We are always on a mission to find a good restaurant and it’s not always easy, even in France. Sometimes the food is good but the service is lacking; on other occasions the décor and ambiance may not be right and then there’s always the crucial factor of value for money. There’s an awful lot of things to take into consideration when evaluating a restaurant.
Today, I think we came as near as we ever have to finding a place that ticked all the boxes and delivered a perfect experience …
We chose to visit Le Roc du Boeuf (www.lerocduboeuf.com) in Rochechouart in the Limousin area of France. Rochechouart is a beautiful traditional French town set in rolling countryside and topped with an imposing chateau. It’s about a 30 minute drive from our maison secondaire. There’s ample parking and an outdoor terrace for summer dining.
The restaurant is owned and run by three ladies. The décor is traditional, rustic, artisanal and stylish. The restaurant has a galleried landing and a roaring welcoming open fire. A huge metal
chandelier, decorated with white feathers, dominates the airspace. Ceramic and interesting objets d’art fill the room and are dressed with crisp green apples, white feathers and other quirky stuff. Paintings by local artists adorn the walls. It’s clean, uncluttered, feminine but not fluffy and reflects the personalities of the owners.
welcome from Nathalie was warm and friendly and we were offered a choice of
tables to sit at. The ambiance was friendly and there was quiet smooth music in the background (not too intrusive thank goodness!). The acoustics were good. Other guests included a French couple, a party of eight English and another two groups of 6 – 8 French. The restaurant can seat around 30 people.
We opted for the set 28€ menu, both choosing the same dishes. Service was good even though there was only one waitress for the entire clientele and most had arrived at about the same time.
We were given a tray of beautifully crisp, featherlight, buttery seeded puff pastry straws to have with our aperitif. (I chose a dry white wine and Nigel chose a local Chestnut wine).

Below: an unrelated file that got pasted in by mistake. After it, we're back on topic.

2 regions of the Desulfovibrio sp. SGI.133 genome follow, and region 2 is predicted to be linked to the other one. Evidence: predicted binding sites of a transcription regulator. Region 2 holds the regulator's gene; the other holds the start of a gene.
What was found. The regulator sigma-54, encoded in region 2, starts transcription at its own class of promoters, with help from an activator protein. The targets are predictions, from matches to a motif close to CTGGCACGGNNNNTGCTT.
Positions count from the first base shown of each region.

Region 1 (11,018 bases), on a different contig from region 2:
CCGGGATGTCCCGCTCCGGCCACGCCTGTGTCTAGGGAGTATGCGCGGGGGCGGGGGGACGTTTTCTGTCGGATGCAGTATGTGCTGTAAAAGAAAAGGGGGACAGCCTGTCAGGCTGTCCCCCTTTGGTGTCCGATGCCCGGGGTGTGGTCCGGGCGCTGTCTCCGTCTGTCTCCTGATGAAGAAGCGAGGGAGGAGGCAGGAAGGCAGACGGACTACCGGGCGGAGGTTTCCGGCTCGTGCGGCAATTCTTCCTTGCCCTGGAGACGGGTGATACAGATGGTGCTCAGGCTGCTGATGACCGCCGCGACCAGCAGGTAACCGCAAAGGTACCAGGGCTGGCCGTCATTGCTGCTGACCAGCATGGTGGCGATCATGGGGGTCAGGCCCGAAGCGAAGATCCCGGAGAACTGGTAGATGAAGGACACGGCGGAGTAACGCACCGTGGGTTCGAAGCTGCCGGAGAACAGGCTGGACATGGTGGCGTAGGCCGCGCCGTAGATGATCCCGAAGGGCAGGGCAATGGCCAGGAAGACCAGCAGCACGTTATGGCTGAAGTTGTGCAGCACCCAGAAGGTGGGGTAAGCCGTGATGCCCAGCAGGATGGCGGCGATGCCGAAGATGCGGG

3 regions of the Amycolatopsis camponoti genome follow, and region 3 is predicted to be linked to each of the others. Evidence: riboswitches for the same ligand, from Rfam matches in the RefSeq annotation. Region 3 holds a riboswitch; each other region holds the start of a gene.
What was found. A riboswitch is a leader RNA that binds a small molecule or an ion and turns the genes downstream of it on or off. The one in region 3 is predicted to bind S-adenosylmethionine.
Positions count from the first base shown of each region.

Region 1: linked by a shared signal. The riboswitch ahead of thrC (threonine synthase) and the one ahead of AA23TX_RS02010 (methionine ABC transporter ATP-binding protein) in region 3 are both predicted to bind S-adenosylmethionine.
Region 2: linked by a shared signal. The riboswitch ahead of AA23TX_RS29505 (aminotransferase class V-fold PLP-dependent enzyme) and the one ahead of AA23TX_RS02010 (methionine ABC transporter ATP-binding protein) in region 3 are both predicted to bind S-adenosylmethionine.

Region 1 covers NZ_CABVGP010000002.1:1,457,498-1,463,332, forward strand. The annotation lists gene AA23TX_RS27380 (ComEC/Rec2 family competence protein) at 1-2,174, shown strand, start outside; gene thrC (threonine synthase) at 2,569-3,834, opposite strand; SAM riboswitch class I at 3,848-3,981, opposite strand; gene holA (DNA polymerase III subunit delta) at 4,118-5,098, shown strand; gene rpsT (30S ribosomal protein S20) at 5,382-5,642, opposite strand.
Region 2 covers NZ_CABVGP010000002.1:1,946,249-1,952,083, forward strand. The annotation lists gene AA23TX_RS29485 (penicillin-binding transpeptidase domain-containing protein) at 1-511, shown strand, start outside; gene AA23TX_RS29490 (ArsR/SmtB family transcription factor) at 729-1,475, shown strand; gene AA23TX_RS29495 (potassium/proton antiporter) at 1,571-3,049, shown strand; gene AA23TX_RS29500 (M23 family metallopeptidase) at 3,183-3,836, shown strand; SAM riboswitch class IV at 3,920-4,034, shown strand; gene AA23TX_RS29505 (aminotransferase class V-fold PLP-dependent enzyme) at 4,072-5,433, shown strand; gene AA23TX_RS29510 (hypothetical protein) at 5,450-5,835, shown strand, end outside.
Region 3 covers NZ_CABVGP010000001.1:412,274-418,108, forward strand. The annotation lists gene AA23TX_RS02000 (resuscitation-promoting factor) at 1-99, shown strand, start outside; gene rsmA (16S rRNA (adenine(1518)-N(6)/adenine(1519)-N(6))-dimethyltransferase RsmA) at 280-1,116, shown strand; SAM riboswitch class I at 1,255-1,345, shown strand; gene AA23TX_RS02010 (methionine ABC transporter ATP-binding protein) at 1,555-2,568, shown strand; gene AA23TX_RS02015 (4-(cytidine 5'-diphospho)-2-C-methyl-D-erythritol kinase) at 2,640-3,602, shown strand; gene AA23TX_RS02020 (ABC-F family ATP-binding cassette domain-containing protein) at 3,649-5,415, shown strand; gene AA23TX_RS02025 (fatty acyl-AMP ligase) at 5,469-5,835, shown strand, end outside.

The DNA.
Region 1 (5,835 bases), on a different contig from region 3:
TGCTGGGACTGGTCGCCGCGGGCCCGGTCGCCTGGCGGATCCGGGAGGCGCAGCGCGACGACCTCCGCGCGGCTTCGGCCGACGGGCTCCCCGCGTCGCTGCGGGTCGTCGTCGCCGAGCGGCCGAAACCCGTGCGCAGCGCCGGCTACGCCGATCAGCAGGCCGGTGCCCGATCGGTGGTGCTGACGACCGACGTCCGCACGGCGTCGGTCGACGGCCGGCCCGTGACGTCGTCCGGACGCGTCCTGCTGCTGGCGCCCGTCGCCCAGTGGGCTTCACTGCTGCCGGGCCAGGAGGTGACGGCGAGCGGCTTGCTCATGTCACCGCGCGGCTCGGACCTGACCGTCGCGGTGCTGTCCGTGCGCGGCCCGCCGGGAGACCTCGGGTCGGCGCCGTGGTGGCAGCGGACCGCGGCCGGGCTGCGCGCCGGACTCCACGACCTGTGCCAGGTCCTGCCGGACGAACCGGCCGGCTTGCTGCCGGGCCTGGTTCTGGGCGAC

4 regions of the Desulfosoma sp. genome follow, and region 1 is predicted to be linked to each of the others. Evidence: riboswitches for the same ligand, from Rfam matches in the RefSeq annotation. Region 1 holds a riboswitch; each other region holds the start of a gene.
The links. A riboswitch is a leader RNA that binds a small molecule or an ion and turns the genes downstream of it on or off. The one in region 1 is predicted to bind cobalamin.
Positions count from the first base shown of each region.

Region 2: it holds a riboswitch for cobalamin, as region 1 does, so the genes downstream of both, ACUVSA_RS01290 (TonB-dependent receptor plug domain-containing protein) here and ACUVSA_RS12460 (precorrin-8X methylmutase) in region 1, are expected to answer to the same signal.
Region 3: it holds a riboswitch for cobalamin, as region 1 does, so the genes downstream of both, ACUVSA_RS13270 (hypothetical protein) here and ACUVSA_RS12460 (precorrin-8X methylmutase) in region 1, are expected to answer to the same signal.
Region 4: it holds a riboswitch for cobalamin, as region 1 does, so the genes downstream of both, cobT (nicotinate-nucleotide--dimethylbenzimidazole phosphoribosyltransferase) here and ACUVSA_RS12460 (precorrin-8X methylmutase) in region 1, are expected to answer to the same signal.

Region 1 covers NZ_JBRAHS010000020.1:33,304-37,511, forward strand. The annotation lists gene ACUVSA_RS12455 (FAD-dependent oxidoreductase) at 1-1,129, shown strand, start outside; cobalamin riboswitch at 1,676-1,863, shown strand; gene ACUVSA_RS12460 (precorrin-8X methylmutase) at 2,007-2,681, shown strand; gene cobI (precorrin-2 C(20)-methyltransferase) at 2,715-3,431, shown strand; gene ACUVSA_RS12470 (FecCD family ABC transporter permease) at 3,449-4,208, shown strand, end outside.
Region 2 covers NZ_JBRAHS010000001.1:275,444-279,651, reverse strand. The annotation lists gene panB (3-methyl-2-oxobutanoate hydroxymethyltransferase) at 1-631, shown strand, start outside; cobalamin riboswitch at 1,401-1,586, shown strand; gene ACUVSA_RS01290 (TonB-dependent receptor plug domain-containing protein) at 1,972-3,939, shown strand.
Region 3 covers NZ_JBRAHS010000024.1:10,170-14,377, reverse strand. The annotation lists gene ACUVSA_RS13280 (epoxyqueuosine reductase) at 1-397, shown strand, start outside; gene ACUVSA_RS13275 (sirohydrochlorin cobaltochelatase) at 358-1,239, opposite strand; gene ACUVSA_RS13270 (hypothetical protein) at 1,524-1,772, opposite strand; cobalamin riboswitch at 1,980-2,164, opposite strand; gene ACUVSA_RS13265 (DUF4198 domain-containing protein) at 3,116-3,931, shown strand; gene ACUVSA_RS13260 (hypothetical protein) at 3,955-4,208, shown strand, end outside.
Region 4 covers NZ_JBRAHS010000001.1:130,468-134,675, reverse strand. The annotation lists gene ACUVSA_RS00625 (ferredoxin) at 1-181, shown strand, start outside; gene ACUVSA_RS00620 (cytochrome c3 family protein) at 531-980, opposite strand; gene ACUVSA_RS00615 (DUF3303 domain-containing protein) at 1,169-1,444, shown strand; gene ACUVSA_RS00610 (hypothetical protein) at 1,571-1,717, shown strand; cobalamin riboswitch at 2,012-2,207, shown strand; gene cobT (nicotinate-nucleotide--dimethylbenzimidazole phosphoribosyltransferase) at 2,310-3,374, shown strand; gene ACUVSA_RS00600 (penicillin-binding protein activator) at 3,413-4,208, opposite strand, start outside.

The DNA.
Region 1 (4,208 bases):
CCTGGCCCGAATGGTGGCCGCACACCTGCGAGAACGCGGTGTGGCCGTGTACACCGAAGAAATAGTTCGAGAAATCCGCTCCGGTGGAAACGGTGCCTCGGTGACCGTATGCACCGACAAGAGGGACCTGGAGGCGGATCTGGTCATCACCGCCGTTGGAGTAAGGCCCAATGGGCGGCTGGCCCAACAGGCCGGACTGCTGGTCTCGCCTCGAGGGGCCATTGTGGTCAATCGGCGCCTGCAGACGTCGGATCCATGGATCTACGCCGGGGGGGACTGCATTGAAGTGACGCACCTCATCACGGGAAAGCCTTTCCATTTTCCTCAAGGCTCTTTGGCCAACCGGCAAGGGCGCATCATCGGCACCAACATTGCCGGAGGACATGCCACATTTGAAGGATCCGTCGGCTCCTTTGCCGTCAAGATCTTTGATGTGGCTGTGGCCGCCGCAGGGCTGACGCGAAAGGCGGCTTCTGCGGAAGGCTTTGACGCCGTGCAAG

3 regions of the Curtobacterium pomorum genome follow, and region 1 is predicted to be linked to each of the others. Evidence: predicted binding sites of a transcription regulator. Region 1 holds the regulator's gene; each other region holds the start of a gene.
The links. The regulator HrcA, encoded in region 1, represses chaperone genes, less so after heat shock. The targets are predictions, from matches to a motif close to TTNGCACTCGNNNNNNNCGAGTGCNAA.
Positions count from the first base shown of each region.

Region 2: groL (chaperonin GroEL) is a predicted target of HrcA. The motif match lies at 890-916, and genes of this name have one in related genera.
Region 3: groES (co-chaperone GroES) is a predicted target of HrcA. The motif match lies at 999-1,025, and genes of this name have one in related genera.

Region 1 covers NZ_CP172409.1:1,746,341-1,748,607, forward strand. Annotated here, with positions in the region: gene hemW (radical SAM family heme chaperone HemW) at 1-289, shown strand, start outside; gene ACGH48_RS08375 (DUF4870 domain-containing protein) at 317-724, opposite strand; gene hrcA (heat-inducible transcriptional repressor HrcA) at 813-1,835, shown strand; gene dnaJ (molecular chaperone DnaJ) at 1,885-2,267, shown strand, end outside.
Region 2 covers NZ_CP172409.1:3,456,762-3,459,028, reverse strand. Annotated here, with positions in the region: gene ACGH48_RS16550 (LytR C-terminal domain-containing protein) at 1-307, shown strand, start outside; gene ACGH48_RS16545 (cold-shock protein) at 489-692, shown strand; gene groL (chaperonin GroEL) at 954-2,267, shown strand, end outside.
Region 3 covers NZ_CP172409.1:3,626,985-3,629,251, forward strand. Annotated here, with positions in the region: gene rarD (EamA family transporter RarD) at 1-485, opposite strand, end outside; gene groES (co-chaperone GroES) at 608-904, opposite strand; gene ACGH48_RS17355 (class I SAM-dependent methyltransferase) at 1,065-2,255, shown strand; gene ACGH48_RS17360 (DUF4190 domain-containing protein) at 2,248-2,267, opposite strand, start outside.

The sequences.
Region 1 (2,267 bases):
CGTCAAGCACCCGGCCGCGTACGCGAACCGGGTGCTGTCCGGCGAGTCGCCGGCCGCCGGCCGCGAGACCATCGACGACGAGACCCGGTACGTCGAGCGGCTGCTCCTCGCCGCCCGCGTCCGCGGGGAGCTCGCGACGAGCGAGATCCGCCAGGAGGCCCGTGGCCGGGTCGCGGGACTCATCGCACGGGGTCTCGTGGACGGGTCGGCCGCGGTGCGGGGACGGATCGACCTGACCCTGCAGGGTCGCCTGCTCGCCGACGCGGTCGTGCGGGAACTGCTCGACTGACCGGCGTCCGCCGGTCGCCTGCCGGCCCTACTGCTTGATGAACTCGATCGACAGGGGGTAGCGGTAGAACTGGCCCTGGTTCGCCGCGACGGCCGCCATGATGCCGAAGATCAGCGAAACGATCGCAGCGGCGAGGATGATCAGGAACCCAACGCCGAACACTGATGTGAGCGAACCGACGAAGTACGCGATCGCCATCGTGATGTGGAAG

An amuse bouche followed – a light mousse of pumpkin, lemon and pistachio, presented in a flute and decorated with an edible flower. Gorgeous!
Our starter was a duck mousse, lightly whipped and shaped in to a golf ball sized ball and coated in very fine breadcrumbs. This was then ‘speared’ between two slices of lightly toasted bread and topped with a perfectly dressed pile of lambs lettuce. The plate was garnished with a roasted cherry tomato, a smear of harissa paste and a few blobs of red pepper sauce which added flavour and colour. What a change to having pate served as an uninteresting slab! I would think that the pate could be shaped using a small ice cream scoop and then gently rolled in the crumbs – I can’t wait to try this!
Our tastebuds were now well and truly whetted.
The main course did not disappoint either. This was a stew of wild boar with potato and celeriac mash. The presentation was superb. The chef clearly understands how important this is. The potato was shaped into a round and surrounded with subtle garlic flavoured toasts and topped with vegetable crisps. The texture and flavour of the meat was sublime, and melted in the mouth.
The dessert was a perfect warm melting chocolate fondant spiked with a chocolate Mikado straw and served with a tiny pot of mint ice cream – delicious combination. The French name for this dessert has a suggestive double meaning but I can’t remember what it is! Perhaps one of you French linguists can help me out?
Look at ‘the feet’ on that! Those of you who have ever tried to make macarons will know how hard it is to achieve such good results!!
Every detail about this meal was perfect, including the china, cutlery and glassware. The water jug was a dark ceramic, handleless vessel (locally made by an artisan) and contained a fishing float to let the waitress know when it needed topping up. The bread was served in a dinky little wire basket. Even the sugar bowl was decorated with colourful sweeties. All these special things made us feel that we were dining in a private home. The attention to detail was extraordinary.
We considered it to be good value and the sort of place we would like to visit every three months or so. The menu isn’t very big (not necessarily a bad thing) and they change it with each season. Definitely a place to go for a special occasion and we think that it now tops our list as our favourite restaurant in France or, indeed, anywhere.